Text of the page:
Yes I did.
Not only did i make macarons, I made macarons in Paris.
Correct me if I’m wrong, but I believe that equates to double the Brittany is a Parisienne points. N’est-ce pas?
Ok, so technically we made french macarons in Paris using the Italian method, but that’s neither here nor there and you don’t care about that and neither do I. And that does NOT take away from my Brittany is a Parisienne points.
The making of the macarons:
No, he hasn’t been knighted, but I kinda just knighted him there.. ish.. didn’t I. Henceforth known as Sir David.
No, scratch that. Master David. As in Jedi Master. As in my Jedi Master of Paris and all things food.
Woah woah woah, back to the point. So David was hosting a rendezvous, hot chocolate drinking, macaron-eating and book signing the following day at La Cuisine de Paris and he posted it on his bloggity.
I did some interweb creepin’.
Turned out that La cuisine offers a full range of English taught cooking, pastry-making, and market perusing classes. I saw Macarons.
I know, I know. BRITT what are you doing. You’re in France to learn French. Get out of that damn english speaking cooking class and sign up for one of their (available!) French cooking classes, you weak-willed female.
My excuses: It was like, my second week here, chill. Even listening to the explanations for the delays on the metro PA system stressed me out. Also, it’s a super great way to meet other expats in the same situation. Networking people. Networking. Oh yeah, finally, I actually wanted to know HOW to make the macarons. Sure I’d be able to get the gist of it en Français, but guaranteed I would mis-interperet some extra important tip like wait for at least two days before you try to eat your macarons or else they will be dry and less awesome, for something wrong and similar like, don’t wait two days before eating the macarons or else they will be dry and not awesome. Heed the warning and avoid temptation for the first two days, believe you me.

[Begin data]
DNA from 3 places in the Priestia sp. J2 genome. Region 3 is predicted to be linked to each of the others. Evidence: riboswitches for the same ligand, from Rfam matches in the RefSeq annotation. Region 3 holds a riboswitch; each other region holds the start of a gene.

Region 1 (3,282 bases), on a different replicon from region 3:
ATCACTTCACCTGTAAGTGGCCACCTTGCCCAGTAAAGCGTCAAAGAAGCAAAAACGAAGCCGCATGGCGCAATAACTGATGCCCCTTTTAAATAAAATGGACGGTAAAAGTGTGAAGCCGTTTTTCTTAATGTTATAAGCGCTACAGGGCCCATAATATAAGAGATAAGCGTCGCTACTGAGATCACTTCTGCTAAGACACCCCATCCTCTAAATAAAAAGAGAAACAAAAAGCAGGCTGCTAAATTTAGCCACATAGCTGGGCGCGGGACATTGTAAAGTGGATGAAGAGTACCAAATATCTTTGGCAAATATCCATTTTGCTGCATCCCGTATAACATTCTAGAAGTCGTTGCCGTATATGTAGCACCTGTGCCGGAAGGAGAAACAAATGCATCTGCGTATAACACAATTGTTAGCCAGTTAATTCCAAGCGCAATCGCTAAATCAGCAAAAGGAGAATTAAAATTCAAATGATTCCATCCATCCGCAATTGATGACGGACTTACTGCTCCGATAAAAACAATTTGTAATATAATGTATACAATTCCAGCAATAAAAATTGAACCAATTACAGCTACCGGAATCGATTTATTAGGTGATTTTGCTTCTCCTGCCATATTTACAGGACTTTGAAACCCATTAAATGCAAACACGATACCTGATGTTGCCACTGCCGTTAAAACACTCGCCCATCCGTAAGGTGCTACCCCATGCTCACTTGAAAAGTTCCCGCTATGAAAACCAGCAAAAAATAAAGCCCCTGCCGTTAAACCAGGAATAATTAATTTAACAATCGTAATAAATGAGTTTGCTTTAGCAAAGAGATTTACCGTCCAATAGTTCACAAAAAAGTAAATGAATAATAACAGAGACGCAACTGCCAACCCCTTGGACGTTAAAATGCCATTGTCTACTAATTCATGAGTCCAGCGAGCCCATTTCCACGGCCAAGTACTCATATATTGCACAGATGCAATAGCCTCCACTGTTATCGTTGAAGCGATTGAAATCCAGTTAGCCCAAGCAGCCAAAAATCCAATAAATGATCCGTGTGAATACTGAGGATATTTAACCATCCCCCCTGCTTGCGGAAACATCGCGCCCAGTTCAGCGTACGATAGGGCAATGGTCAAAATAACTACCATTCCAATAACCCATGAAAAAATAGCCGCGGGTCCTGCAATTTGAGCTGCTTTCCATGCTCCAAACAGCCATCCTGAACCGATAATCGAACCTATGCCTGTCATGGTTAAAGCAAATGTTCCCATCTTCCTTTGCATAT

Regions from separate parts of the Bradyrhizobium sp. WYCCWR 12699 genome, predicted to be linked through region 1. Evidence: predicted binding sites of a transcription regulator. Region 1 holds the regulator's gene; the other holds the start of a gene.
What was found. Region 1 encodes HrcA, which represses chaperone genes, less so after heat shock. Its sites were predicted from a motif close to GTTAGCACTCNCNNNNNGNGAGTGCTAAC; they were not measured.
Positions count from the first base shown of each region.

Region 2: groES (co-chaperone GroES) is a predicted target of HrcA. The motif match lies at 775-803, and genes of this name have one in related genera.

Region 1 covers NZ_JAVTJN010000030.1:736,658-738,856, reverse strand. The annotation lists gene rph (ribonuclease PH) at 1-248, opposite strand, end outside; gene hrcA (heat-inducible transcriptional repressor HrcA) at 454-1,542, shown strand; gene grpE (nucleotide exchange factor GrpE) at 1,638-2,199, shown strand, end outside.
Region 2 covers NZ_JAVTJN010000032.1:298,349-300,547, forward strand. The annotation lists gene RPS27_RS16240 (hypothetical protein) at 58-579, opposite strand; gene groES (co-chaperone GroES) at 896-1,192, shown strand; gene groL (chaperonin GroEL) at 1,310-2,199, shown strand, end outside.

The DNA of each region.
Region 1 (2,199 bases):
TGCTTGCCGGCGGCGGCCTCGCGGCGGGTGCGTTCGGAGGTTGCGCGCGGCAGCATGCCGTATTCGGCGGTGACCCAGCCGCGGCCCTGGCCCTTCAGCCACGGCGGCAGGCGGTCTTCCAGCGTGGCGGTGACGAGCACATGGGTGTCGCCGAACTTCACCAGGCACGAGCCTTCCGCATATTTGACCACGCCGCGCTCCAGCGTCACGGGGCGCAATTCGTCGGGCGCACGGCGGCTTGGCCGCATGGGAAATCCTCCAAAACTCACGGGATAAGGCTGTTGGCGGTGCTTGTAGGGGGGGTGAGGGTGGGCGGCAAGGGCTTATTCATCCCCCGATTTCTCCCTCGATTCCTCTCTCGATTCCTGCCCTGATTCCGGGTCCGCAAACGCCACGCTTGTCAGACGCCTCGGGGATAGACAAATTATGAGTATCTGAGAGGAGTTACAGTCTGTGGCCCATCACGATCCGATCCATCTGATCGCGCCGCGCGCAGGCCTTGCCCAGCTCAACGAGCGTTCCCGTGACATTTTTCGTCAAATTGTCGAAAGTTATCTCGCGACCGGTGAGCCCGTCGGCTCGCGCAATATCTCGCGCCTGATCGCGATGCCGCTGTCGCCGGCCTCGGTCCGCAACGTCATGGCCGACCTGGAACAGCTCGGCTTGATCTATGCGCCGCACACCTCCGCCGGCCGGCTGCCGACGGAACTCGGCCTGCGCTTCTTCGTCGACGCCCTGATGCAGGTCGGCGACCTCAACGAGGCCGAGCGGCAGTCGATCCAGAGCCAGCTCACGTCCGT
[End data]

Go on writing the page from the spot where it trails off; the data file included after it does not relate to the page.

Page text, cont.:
How was the class you ask?
– I met fellow macaron enthusiasts. There was Jenny, the instructor and former Ladurée pastry chef herself (who now runs her own pastry show at Kooka boora café), there was David, a fellow food blogger fresh on the Parisian culinary scene, and there were countless others to help me measure out passionfruit purée or swoon over our little almond-based children.
– I learned the process, start to finish. Aaand a few little tips and tricks. I wanted my Macs to have “feet” and damn straight, we got feet.
– I had a few laughs. Hey there Dave. You’ve got a little meringue on your face. It’s been there for twenty minutes.
– I felt at home. In Paris. At home in Paris. I think that means I’m Parisienne? Yes indeed it does. I was in Paris, learning to do as they do, and didn’t feel overwhelmed, or stressed, or like I definitely didn’t have the right paperwork to survive the day, which is otherwise often the case.
Please, if you’re in Paris, take home a souvenir like this.
One part memorable.
Another part edible.
My final tip? watch what you’re doing with your hands while you’re piping. Making such delicate creations shouldn’t be so offensive. C’mon self. Think of the children.
OH OH! Did I tell you who got to eat my Macarons the next day at La Cuisine de Paris?!
Master David Lebovitz himself. I warned him I would make a ridiculous face. Hi David.
To bring ‘er all back: This week is my first (of many) breaks from school. WOO. I’m headed to the Swiss Alps to the town of Interlaken. Yes. It is between two lakes. Funny how names work.
I’m going to go skiiiiiiing (or boarding). I’m going to eat fooonduuuueee. I’m going to take piiiictuuuures. I’m going to tell you all about it. It’s going to be fabulous. It has to be. I have yet to meet a swiss individual that I did not adore. Or a swiss cheese.
Until next time amigos.